More Than Ever a Time for Thanksgiving.
To say 2020 has been an interesting year is an understatement. To think of it as somewhat of a black hole is understandable but not totally correct. Even during elections, pandemics, and weather-related phenomena this remains a year of thanksgiving.
The official holiday we know as Thanksgiving is interesting. Granted, the Pilgrims seemed to kick off the present view of Thanksgiving: feasts, friendships, and fellowship. Turkey, cranberry sauce, and sweet potato casserole are staples in many homes.
This year, the foods may remain the same but due to COVID-19 but the gatherings, the fellowships are likely curtailed. Black Friday shopping will likely be a boon for Amazon and other e-shopping websites.
But the true spirit of Thanksgiving really isn’t the meal, the relatives and friends, it is far more about our own remembrances and personal choices to see the glass as half full.
Abraham Lincoln has been credited with saying, “Most folks are about as happy as they make up their minds to be.” Whether apocryphal or not, the message is clear and its intent concise.
District 56 has been blessed with a near COVID-free first nine weeks. Yeah, the week before the Thanksgiving holiday week was rough…but it was far more difficult for those quarantined (considered “close contact”) than for those infected.
Thanks to federal and state funding, the district was able to secure mountains of PPE, hand sanitizer, and, most recently, plexiglass.
Our teachers and administrators worked tirelessly to ensure safety for staff and students alike.
We were able to complete our football, tennis, volleyball, and cross-country seasons at the middle and high schools.
When this pandemic shuttered the activities back in March, schools continued…though imperfectly. We met students via computers and did our best to let the students know we missed and loved them.
We had our first outdoor graduation and senior awards night back in early June. It didn’t rain and wasn’t that uncomfortable.
We started school with a face-to-face option and over seventy percent of students and parents chose that option. For the remaining thirty percent, we harnessed resources with Laurens 55 and offered the Laurens County Virtual Academy.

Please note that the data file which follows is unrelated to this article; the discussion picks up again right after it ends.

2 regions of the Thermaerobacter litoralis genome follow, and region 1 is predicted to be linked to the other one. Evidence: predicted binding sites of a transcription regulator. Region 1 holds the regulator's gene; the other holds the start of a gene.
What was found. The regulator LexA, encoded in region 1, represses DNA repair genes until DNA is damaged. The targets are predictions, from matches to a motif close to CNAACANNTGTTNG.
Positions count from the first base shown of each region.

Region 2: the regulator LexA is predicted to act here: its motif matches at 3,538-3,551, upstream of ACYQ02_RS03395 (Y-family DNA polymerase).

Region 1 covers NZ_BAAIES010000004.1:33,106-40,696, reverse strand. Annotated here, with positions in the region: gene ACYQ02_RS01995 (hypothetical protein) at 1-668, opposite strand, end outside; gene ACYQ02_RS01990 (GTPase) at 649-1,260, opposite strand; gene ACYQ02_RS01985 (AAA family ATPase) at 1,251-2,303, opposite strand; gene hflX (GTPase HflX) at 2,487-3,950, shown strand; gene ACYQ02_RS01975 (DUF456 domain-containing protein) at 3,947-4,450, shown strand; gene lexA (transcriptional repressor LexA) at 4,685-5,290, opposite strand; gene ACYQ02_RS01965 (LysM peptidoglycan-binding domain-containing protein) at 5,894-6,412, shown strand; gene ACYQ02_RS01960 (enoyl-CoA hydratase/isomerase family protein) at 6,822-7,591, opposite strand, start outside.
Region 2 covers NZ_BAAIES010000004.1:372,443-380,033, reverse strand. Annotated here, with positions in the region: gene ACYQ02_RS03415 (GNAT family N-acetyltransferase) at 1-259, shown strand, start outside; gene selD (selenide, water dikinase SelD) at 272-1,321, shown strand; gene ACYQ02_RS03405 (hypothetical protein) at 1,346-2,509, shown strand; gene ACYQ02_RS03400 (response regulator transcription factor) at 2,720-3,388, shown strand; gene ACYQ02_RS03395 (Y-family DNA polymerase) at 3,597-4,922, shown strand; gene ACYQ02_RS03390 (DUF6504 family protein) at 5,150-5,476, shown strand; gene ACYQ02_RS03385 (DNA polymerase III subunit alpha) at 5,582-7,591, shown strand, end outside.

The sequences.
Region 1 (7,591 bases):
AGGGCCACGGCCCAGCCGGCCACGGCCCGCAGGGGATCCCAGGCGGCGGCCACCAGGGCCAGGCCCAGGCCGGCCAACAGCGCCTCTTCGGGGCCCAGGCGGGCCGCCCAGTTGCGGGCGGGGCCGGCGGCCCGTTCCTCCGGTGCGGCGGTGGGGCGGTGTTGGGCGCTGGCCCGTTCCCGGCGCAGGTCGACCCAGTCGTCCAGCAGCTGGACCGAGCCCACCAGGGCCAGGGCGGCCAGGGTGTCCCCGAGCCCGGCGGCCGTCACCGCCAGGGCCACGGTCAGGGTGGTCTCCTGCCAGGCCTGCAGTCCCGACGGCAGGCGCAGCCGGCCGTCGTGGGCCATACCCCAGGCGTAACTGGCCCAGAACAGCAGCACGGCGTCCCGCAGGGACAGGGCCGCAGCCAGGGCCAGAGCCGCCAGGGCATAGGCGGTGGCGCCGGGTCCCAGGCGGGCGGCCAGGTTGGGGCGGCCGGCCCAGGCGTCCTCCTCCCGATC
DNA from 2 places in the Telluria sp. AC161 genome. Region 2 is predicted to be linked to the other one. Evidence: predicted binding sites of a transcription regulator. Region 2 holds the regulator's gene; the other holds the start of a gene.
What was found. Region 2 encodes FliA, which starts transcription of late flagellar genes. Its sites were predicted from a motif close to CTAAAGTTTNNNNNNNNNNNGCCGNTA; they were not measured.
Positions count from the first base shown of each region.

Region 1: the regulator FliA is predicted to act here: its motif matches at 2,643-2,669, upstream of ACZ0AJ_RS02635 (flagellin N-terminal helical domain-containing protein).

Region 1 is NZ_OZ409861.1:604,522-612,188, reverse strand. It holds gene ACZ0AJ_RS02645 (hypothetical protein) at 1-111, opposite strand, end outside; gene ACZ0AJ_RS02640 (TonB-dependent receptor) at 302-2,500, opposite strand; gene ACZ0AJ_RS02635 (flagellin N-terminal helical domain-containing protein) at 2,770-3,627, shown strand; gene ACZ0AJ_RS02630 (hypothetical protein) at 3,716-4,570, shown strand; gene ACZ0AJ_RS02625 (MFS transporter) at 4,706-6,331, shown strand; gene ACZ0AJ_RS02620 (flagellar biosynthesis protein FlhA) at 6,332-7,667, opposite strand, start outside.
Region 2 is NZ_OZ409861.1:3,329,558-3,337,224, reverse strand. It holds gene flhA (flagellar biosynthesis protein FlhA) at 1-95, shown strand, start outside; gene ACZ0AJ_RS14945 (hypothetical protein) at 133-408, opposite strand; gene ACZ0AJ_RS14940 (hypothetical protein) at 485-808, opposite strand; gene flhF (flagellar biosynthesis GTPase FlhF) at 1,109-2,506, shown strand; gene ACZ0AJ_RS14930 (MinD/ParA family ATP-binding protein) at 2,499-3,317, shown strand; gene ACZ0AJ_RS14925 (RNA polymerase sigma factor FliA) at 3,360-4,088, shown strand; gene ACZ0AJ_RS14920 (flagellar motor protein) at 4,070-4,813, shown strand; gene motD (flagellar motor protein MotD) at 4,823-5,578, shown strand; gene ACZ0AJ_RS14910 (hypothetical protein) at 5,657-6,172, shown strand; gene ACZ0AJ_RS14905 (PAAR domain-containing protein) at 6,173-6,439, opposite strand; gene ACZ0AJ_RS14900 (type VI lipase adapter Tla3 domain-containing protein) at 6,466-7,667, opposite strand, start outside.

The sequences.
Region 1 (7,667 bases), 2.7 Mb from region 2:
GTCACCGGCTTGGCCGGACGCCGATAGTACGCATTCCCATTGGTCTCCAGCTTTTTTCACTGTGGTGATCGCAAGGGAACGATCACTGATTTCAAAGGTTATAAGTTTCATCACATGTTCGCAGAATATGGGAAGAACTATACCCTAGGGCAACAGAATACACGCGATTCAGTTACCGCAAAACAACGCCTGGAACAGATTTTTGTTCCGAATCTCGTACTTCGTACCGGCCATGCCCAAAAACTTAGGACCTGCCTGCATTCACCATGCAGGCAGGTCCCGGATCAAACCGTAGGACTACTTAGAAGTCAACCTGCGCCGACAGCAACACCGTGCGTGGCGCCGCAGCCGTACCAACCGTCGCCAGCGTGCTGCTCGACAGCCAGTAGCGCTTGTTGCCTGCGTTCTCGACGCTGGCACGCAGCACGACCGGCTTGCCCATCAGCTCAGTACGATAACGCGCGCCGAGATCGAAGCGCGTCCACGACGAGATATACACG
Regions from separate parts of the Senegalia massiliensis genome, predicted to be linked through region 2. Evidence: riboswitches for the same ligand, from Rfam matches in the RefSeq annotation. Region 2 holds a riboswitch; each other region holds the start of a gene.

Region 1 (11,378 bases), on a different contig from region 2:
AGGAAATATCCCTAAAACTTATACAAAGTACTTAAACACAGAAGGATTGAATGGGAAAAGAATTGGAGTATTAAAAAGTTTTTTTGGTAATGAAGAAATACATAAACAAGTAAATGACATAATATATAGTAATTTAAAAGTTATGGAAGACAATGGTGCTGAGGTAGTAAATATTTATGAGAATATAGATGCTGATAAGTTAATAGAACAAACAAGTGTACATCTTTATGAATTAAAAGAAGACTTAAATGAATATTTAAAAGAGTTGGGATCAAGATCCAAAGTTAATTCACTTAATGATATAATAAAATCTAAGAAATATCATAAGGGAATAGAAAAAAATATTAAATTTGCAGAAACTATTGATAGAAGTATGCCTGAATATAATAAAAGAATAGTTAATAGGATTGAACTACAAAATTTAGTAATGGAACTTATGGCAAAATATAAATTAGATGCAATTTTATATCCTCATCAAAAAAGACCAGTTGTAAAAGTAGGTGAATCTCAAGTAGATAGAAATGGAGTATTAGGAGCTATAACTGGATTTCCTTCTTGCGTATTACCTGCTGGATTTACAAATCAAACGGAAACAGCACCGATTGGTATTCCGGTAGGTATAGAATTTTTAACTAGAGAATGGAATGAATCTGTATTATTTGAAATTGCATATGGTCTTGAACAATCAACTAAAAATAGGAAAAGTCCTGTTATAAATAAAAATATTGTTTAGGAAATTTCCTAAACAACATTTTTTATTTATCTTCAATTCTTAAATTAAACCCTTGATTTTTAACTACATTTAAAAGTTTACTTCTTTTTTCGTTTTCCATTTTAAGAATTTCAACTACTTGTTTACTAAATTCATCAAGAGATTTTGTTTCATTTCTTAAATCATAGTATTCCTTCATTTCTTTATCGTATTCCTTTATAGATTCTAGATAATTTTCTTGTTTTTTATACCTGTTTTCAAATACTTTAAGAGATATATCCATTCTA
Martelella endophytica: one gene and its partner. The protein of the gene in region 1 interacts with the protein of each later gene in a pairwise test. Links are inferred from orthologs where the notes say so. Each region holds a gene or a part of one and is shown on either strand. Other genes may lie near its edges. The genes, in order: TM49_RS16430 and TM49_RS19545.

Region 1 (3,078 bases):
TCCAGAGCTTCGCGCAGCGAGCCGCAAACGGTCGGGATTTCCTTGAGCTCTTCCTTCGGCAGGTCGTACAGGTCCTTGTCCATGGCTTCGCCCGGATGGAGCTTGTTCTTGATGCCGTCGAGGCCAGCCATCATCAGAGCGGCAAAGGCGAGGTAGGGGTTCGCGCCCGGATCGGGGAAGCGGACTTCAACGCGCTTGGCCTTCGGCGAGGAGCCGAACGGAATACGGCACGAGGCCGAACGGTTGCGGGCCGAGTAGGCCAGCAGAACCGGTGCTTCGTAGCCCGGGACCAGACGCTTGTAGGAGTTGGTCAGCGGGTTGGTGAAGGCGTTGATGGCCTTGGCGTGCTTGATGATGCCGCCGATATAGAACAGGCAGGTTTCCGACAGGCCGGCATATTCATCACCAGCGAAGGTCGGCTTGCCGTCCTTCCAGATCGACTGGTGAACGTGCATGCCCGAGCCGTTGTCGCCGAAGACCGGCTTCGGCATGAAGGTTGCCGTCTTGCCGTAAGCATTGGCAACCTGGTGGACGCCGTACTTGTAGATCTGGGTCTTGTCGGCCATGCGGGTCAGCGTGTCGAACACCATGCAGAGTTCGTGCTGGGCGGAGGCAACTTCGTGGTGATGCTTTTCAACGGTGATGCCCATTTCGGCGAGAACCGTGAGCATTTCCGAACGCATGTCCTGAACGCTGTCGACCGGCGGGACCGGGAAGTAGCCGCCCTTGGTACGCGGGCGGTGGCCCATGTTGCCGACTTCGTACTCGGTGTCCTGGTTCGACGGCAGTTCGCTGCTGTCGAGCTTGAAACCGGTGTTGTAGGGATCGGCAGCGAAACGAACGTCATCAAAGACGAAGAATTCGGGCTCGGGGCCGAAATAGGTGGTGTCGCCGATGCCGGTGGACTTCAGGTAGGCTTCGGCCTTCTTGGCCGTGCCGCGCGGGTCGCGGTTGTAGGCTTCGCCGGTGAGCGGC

According to survey data from parents, we prepare for more students to return to face-to-face second semester across all three levels—elementary, middle and high.
Throughout the chaos of COVID-19, our Food Service Department continued to provide meals for all students eighteen and younger…even younger than school-aged. These meals required a herculean effort preparing and serving meals. A coordinated effort by Food Service and Transportation ensured children would continue to serve meals in outlying areas.
Despite COVID-19, our community came together, worked together, and made the best of a pretty awful situation.
So, let’s be thankful. Let’s be appreciative for all the sacrifices made by so many people…not just here but across our state and nation.
I don’t know what the future holds. I do believe we will see brighter days. I do believe we will beat this virus…and I do believe we, as Americans, will come together not as political parties but as people.
You see, while researching the origins of Thanksgiving, I found It odd for a holiday to be set in November, especially New England November.
Some scholars contend what we now recognize as Thanksgiving (along with a little help from Abraham Lincoln and Franklin Roosevelt) actually took the place of a now-forgotten holiday…National Evacuation Day (the day when the last of the British troops left the newly minted The United States).
So, in keeping with the remnants of National Evacuation Day, let’s put aside, cast off the negative feelings, the hopelessness, and the despair and give thanks for all the blessings we have…even during a pandemic.
May it be so!
Dr. David O’Shields is Superintendent of School District 56.